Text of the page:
Since the Standard & Poor's 500 touched a multi-year high on April 2, the index is down about 3.8 percent. But as Street Signs host Brian Sullivan pointed out on Monday, stocks have had much steeper pullbacks in recent years.
For instance, the S&P 500 last year dropped 253 points, or 18 percent, from July 8 to October 3. And from April 30, 2010 to July 2, 2010, the S&P 500 fell 155 points, or 13 percent.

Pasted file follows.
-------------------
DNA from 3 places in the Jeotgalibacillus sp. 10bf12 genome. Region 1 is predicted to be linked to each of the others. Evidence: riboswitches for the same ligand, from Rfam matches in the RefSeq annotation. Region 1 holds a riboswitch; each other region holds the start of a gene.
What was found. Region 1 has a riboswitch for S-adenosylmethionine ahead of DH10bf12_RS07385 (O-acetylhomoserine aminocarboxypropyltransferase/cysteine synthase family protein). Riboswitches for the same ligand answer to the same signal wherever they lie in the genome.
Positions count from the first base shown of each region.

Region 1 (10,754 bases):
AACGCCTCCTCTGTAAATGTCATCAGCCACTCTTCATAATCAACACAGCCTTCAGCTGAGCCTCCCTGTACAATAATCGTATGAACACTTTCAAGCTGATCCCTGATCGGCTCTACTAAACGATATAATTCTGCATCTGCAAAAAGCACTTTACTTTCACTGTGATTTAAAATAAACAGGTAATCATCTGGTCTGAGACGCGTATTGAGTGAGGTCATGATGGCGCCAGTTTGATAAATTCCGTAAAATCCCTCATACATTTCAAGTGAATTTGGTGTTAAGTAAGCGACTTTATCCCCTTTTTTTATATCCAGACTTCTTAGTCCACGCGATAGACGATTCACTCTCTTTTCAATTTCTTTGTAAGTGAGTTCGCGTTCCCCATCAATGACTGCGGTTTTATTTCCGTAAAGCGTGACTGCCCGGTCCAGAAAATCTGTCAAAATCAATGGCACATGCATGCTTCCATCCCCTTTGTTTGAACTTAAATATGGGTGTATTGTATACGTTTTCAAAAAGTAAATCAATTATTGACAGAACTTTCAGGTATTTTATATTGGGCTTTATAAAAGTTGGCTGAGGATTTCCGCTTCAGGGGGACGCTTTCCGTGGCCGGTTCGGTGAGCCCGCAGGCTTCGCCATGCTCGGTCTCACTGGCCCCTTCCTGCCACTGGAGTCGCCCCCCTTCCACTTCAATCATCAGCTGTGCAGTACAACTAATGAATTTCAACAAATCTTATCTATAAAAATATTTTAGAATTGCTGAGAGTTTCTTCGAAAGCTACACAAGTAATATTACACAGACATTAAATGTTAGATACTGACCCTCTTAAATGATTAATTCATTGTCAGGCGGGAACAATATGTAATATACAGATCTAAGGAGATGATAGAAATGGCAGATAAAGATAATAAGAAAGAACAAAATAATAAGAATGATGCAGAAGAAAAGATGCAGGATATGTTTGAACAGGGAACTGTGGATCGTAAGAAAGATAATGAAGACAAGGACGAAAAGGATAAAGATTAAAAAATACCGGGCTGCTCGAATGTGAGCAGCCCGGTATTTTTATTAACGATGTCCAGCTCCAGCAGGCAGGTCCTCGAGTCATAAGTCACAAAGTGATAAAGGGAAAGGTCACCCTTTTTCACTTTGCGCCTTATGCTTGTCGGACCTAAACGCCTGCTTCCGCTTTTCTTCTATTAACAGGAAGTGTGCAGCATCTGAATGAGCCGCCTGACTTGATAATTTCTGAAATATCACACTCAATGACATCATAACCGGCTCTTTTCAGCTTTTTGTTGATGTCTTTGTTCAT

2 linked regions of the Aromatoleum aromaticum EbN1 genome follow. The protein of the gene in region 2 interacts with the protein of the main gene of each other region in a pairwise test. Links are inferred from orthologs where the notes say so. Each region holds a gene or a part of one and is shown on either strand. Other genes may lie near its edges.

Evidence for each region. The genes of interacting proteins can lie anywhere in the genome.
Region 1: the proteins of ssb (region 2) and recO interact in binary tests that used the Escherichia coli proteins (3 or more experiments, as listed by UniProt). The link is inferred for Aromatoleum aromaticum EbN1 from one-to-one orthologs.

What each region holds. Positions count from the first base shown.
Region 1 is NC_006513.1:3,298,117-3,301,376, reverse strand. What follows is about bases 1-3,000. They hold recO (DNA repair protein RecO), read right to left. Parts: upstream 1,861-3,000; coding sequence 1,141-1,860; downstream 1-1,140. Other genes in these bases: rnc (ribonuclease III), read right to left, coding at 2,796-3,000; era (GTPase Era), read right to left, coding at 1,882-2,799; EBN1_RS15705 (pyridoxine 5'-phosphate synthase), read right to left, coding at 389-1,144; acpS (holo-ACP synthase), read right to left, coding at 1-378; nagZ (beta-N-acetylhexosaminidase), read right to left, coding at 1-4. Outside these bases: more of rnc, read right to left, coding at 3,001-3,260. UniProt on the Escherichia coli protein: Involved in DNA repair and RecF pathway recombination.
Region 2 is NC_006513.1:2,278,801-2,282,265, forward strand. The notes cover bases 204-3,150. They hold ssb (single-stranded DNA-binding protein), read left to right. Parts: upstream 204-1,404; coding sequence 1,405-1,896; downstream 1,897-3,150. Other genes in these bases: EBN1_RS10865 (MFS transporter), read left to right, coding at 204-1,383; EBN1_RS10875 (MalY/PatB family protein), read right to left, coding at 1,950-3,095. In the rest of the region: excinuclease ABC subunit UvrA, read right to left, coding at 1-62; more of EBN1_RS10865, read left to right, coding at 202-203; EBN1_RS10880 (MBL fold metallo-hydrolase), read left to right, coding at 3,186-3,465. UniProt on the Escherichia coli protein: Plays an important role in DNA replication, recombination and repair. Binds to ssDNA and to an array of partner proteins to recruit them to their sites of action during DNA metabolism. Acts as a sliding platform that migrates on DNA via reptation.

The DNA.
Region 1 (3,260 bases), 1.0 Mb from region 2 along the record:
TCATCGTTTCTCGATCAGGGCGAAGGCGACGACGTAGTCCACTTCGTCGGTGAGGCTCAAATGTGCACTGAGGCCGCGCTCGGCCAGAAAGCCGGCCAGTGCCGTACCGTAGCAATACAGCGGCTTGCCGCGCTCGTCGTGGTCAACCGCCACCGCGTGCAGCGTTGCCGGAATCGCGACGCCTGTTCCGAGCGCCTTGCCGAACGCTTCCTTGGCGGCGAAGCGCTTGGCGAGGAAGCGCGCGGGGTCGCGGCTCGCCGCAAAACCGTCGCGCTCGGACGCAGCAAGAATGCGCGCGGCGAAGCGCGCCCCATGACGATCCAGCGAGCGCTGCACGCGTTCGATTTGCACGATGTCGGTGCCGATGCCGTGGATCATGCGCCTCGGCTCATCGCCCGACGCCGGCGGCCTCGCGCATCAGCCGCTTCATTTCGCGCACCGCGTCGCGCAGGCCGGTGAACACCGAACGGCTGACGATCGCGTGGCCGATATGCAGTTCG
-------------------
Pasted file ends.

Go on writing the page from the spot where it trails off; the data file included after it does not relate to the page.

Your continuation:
By pullback standards, however, the S&P 500’s recent slide —Wednesday’s gains aside— is small in comparison.
“I am more bullish than the market appears,” Alpesh Patel, director of Praefinium Partners, told CNBC.
He also pointed out, “Back to back gains in the S&P 500 in the first two months of the year have occurred in 24 of the last 66 years. The average gain during those 24 years was 19.4 percent, with not a single down year.”